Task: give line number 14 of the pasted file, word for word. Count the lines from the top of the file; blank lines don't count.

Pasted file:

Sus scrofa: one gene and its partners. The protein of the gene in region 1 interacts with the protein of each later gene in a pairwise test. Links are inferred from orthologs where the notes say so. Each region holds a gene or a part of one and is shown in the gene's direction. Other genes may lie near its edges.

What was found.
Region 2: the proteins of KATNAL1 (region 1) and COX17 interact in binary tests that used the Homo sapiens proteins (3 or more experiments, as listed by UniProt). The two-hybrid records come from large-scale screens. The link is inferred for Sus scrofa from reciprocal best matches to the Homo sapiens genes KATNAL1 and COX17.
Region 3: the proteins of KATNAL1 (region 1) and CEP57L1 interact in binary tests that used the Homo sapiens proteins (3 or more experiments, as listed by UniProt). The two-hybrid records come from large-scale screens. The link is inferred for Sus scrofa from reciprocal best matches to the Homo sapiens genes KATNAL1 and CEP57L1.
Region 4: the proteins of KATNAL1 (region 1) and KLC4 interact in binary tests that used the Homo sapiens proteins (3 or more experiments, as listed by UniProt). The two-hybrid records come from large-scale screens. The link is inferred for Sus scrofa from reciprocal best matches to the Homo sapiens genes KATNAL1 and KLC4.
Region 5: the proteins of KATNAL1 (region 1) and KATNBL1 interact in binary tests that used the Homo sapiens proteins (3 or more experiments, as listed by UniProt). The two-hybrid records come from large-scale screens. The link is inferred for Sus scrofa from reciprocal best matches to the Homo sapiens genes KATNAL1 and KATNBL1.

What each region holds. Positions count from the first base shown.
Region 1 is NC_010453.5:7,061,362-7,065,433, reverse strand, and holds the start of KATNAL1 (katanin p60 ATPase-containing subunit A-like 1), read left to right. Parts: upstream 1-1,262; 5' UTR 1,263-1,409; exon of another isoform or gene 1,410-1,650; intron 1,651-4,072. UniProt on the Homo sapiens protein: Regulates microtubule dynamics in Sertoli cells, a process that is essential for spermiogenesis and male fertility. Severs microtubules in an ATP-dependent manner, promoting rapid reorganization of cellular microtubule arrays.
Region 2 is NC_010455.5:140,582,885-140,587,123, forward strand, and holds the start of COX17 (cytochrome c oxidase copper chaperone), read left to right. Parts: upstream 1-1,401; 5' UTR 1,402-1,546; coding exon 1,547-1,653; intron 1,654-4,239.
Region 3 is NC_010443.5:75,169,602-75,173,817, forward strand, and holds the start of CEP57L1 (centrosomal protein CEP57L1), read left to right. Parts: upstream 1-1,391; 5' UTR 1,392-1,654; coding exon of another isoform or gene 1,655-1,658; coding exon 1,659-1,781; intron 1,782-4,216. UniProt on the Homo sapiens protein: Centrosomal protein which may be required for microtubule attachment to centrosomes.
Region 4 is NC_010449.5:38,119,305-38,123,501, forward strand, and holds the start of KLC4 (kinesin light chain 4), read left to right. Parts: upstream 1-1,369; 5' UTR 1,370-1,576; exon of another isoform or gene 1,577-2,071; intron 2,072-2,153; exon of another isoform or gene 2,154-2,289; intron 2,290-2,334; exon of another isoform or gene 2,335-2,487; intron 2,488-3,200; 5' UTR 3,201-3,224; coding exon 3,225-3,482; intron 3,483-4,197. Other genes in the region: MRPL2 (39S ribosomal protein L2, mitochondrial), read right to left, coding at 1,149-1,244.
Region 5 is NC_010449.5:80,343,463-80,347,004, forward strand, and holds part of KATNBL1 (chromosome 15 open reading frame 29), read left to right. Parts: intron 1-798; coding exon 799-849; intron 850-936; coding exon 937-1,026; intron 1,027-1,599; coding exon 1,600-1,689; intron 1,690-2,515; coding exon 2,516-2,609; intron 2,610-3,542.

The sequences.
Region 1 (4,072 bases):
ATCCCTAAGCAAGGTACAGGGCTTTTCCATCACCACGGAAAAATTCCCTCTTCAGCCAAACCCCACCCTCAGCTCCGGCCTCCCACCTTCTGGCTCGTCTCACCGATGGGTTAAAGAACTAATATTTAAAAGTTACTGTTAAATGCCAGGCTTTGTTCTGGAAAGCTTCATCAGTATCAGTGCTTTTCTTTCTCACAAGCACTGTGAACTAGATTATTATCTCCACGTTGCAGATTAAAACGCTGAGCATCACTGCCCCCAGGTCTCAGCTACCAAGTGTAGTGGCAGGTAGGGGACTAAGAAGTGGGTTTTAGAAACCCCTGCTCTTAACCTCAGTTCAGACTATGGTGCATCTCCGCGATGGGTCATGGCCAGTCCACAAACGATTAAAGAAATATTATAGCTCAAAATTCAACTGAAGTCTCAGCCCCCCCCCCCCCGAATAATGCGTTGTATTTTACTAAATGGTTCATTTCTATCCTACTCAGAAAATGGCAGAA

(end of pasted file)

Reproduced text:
Region 1 (4,072 bases):